Probability Caveats, Misconceptions, Confusions in Lotto, Lottery, Gambling, Life, Sports

By Ion Saliu, Founder of Probability Theory of Life, Founder of Gambling Mathematics

1. The Fundamental Mathematical Caveat: Probability Equals Degree of Certainty

There are many misconceptions, confusions, or caveats in probability theory. Most notably, most people confuse the individual probability, p for degree of certainty, DC and ignore the number of trials, N.

That is the innocent part, axiomatic one. There is a minor but very vocal group of humans who create the confusion intentionally. Their intention is hate-based and serves selfish purposes. I can tell you first-hand that some react intensely hostile because they want me to remove such writings from my website; and, then, they could take my ideas and get credit for them! The casinos also have a big problem with my theories because they show the reality. Such mathematical truth can lead to superior play from many gamblers. The casinos do not want people to realize the distinction between probability and degree of certainty.

This is issue has caused the most trouble for me in public places, such as newsgroups or forums. I trigger intense hostility towards yours truly as soon as I make the distinction between the three elements. The probability p is an abstract concept. It is the constant of a particular phenomenon. It has no life of its own. If you conduct one trial for an event of probability p then the degree of certainty DC is equal to p.

It is the only case when DC = p. That is the main reason of the fundamental confusion that started this essay. If we toss a coin one time, the degree of certainty to get heads is 0.5, which is also the probability of tossing heads. But the degree of certainty is equal to 0.75 to get heads in two consecutive tosses. So, if the first toss was tails, I expect heads with a degree of certainty of 75%.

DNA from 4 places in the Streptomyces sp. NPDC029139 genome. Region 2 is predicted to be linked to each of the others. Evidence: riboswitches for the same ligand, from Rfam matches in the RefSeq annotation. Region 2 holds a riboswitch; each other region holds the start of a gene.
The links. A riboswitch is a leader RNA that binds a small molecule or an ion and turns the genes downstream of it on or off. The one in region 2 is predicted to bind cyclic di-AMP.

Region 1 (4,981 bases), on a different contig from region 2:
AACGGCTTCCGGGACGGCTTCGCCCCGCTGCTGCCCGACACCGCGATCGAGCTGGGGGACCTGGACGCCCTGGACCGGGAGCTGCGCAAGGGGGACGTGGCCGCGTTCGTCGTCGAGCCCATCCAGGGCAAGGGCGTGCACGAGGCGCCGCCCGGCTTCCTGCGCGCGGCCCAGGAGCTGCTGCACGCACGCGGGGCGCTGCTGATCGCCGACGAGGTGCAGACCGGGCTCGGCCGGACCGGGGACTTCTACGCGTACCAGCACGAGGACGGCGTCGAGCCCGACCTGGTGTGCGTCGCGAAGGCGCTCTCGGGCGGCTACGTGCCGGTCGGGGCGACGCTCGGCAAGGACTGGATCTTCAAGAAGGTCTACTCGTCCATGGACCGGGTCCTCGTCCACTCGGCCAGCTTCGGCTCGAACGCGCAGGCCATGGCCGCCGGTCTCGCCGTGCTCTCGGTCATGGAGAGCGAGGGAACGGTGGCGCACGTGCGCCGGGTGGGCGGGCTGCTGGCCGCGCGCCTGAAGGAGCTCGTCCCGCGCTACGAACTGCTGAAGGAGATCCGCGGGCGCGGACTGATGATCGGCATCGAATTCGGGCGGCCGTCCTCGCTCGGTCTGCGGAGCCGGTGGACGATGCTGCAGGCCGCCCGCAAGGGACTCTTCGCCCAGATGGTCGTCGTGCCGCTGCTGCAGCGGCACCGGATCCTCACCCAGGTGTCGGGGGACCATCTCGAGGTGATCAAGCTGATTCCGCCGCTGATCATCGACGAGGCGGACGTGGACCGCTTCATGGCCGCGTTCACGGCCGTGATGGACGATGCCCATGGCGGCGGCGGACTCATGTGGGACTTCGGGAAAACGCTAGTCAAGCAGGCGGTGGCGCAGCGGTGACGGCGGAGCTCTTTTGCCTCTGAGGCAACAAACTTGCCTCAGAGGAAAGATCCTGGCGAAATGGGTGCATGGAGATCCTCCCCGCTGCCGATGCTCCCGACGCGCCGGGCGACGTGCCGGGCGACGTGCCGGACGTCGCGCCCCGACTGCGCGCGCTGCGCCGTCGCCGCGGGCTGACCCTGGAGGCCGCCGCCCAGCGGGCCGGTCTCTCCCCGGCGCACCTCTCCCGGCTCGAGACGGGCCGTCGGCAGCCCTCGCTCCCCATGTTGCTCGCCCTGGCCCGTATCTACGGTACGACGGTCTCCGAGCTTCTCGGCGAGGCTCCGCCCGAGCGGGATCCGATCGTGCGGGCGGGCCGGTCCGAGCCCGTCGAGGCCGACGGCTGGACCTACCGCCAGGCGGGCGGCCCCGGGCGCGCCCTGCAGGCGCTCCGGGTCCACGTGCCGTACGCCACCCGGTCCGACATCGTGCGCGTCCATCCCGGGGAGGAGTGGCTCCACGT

That's when the roar of hatred reaches a peak! Many mouth-foamingly shout that the expectation is still 50% before the second toss! They only see the constant probability p, but are blind to the other two elements: Number of trials and degree of certainty!

"1) The probability against your winning the lottery is non-zero.
2) Therefore the event against your winning the lottery will repeat ad infinitum.
3) If you bet on heads in coin-tossing, then the tails will repeat an infinite number of times."

One can write books against the "points" above. I can afford to only touch those "points". All humans of Reason will easily comprehend and validate my ... points.

Everything in the Universe has a non-zero probability, except for absurdities. Absurdity is not to be confused with impossibility. Mathematics defines impossibility as an event of a probability infinitesimally close to zero. Absurdity is a phenomenon without a valid mathematical relation (formula, equation, etc.)

One common caveat is absolute certainty. Most humans believe that certain events are…certain, while other phenomena are random. A human considers his/her tomorrow as certainty. The same human considers his/her 5/39 lotto game to be random. Well, it isn't just like that, axiomaticule!